The largest ever controlled release of carbon dioxide from an underwater pipeline is to be conducted at DNV GL’s full-scale Spadeadam Testing and Research Centre as part of an international Joint Industry Project (JIP) called Sub-C-O2.
Scheduled to start in early 2016, the planned release will mark the second phase of experiments at the Spadeadam test site, which is situated in remote Ministry of Defence land in Cumbria, UK. The tests are designed to increase industry understanding about environmental and safety effects of underwater CO2 releases from pipelines, DNV GL explained.
The eventual aim is to develop safety guidelines for offshore CO2 pipelines, which are expected to proliferate as carbon capture, utilisation and storage (CCUS) technology is eventually installed to mitigate CO2 emissions from power plants and large industrial sources. CO2 transported in offshore pipelines is also being used for enhanced oil and gas recovery.
“Combining knowledge of the consequences of underwater release with the probabilities of these events occurring will enable developers to improve designs and reactive measures to manage such events,” said Russell Cooper, technical services manager at National Grid.
The British electricity and gas company has test drilled a subsea CO2 storage site offshore UK. Its work has helped to demonstrate significant storage potential in the southern North Sea, DNV GL wrote.
It is participating in Sub-C-O2 alongside Norway’s Gassnova, Brazil’s Petrobras, the UK government’s Department of Energy and Climate Change, and DNV GL. Italy’s Eni plans to join the DNV GL-led JIP in 2016.
The first experiment at Spadeadam involves small-scale, controlled CO2 releases from a three-inch nominal bore pipeline in a 8.5-metre diameter, three-metre deep water tank. Launched in September 2015, this phase was scheduled to complete by December, the same year, the company noted.
“Underwater cameras and other measurement techniques show us the configuration and characteristics of the plume of released gas, whether it reaches the surface, and what happens there,” said Dr Mohammad Ahmad from DNV GL’s office in Groningen, the Netherlands, who project manages the JIP.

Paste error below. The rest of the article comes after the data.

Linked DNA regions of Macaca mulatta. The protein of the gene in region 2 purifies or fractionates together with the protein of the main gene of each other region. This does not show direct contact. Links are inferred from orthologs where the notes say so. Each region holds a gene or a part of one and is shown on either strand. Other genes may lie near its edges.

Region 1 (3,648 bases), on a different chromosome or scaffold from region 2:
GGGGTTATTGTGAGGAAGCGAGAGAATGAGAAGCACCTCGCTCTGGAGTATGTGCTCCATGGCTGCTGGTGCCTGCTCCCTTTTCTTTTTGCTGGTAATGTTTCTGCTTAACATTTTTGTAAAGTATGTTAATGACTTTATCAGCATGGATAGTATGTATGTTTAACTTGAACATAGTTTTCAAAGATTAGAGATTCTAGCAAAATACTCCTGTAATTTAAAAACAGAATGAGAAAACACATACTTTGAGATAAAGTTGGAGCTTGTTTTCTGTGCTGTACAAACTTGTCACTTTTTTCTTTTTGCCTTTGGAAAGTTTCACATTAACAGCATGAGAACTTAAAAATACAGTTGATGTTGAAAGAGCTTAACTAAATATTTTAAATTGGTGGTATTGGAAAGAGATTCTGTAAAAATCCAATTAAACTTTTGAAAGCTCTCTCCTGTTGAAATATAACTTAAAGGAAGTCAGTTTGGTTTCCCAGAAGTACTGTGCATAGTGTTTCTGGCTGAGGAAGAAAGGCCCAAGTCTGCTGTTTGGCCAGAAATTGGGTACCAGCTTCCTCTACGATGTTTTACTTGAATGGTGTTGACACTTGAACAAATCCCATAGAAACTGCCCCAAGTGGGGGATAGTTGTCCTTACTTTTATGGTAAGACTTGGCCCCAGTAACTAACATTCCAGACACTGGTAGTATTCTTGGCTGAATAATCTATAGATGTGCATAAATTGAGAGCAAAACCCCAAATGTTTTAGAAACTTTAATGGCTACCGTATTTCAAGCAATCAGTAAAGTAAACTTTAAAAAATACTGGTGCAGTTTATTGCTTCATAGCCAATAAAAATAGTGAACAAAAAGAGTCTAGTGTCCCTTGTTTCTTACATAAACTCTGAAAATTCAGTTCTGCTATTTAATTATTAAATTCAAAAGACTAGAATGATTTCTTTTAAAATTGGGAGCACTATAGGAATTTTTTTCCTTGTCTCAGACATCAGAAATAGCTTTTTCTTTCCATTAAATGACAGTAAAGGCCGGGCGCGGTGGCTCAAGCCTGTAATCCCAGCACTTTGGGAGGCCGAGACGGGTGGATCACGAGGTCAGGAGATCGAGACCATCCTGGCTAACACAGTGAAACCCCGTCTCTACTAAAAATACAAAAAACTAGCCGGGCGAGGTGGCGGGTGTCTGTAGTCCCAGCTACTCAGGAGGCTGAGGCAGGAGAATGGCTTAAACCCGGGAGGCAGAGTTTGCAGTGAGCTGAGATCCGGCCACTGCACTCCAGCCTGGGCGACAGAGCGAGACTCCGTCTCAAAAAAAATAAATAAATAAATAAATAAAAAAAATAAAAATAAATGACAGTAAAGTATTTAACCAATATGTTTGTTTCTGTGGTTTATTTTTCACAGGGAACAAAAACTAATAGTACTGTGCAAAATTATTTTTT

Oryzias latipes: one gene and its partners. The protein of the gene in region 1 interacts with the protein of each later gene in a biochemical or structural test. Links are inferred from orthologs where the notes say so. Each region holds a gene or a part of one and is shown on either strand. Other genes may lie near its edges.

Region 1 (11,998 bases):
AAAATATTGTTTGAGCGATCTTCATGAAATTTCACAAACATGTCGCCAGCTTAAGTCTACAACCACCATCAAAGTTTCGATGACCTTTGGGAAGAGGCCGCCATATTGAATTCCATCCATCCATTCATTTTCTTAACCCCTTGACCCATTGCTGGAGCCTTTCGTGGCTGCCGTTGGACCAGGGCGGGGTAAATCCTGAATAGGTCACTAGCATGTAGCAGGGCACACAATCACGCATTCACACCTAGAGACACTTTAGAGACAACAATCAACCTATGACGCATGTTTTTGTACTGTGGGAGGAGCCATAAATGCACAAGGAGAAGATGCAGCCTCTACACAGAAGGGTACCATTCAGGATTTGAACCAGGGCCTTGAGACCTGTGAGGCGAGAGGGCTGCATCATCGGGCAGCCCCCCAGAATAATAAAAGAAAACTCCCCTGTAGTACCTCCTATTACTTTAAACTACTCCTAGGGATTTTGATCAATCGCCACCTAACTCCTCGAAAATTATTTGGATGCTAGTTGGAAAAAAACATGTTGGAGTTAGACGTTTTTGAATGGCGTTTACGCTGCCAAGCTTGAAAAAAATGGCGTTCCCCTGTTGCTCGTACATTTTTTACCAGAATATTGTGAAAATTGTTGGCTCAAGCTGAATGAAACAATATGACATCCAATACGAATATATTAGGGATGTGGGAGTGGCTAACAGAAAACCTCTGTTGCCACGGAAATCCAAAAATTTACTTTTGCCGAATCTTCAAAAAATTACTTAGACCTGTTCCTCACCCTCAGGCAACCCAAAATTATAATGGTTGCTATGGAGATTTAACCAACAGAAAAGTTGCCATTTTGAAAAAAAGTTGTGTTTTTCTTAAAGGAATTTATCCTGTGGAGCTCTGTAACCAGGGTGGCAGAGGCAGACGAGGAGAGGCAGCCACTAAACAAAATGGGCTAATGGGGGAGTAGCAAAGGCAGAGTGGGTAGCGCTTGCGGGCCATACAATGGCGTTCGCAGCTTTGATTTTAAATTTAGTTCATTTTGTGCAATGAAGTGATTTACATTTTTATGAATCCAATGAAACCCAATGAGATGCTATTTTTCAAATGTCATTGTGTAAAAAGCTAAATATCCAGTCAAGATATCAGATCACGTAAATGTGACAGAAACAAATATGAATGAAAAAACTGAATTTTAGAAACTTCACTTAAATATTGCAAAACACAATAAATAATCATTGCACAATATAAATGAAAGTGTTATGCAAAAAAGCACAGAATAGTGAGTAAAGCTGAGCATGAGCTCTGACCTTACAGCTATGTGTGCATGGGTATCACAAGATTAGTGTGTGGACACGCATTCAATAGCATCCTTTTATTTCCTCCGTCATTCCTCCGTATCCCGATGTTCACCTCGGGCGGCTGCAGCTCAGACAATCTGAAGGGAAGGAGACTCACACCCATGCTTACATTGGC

“We also measure water temperature, pressure, water pH and dispersing CO2 concentration. The experiments will provide valuable information on the effects of the plume below the surface, and on the level of any toxic gases in the air above.”
The second experimental phase running for three months from early 2016 will involve releases in a 39-meter diameter, 12-metre deep pond at Spadeadam to study the effects of depth on measured and observed parameters.
“This is a huge pond,” Ahmad said. “It is the largest experimental investigation to date of underwater CO2 releases. It is designed around what is known about underwater natural gas [methane] leaks. We will be curious to see if and when we may get CO2 hydrates collecting on pipework.”
Spadeadam is one of a network of 18 laboratories and testing centres operated by DNV GL on three continents.
“The world class team and facilities at Spadeadam have made DNV GL our ‘go to’ organisation throughout our extensive programme of experiments to understand the requirements of CO2 transportation,” Cooper said.
The JIP was conceived and initiated by DNV GL’s Groningen office, and designed in collaboration with Spadeadam. Other offices in Oslo, Norway, and London, UK, have conducted physical modelling for the project, DNV GL said.
Experimental findings are shared periodically with JIP participants so that next steps can be refined. Testing at Spadeadam will conclude by June 2016. Even larger-scale, controlled testing in the natural environment may subsequently take place. “We are considering a number of locations,” Ahmad said.
The ultimate goal, as with many DNV GL-led JIPs, is the publication of a recommended practice or industry standard. “The evolution of best practice, based on a sound understanding of the consequences of underwater releases, will greatly help the nascent CCUS industry to build public confidence and assist the rollout out of a vital carbon abatement technology,” Cooper said.
“It will be valuable for risk assessment,” Ahmad added. “This sometimes requires adjustments to the assumptions of computer models for gas dispersion, and for that you need data from experiments on this scale. The contribution of data from Spadeadam to improving risk models will be the main input to developing safety guidelines for offshore CO2 pipelines.”